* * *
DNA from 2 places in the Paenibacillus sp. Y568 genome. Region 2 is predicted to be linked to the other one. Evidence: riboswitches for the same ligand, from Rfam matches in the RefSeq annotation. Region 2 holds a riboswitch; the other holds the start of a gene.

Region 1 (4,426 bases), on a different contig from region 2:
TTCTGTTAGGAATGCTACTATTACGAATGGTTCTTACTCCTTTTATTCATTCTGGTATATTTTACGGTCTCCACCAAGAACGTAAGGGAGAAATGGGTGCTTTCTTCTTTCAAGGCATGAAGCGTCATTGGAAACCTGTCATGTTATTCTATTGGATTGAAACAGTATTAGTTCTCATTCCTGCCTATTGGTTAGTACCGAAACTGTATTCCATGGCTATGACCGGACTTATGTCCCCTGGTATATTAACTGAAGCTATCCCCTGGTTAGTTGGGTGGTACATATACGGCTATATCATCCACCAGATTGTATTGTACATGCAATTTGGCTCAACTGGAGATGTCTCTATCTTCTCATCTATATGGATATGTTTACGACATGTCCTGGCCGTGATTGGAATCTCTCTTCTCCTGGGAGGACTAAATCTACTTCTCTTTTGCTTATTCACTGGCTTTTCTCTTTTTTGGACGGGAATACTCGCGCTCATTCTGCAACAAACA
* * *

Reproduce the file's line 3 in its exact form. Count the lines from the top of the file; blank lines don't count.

TTCTGTTAGGAATGCTACTATTACGAATGGTTCTTACTCCTTTTATTCATTCTGGTATATTTTACGGTCTCCACCAAGAACGTAAGGGAGAAATGGGTGCTTTCTTCTTTCAAGGCATGAAGCGTCATTGGAAACCTGTCATGTTATTCTATTGGATTGAAACAGTATTAGTTCTCATTCCTGCCTATTGGTTAGTACCGAAACTGTATTCCATGGCTATGACCGGACTTATGTCCCCTGGTATATTAACTGAAGCTATCCCCTGGTTAGTTGGGTGGTACATATACGGCTATATCATCCACCAGATTGTATTGTACATGCAATTTGGCTCAACTGGAGATGTCTCTATCTTCTCATCTATATGGATATGTTTACGACATGTCCTGGCCGTGATTGGAATCTCTCTTCTCCTGGGAGGACTAAATCTACTTCTCTTTTGCTTATTCACTGGCTTTTCTCTTTTTTGGACGGGAATACTCGCGCTCATTCTGCAACAAACA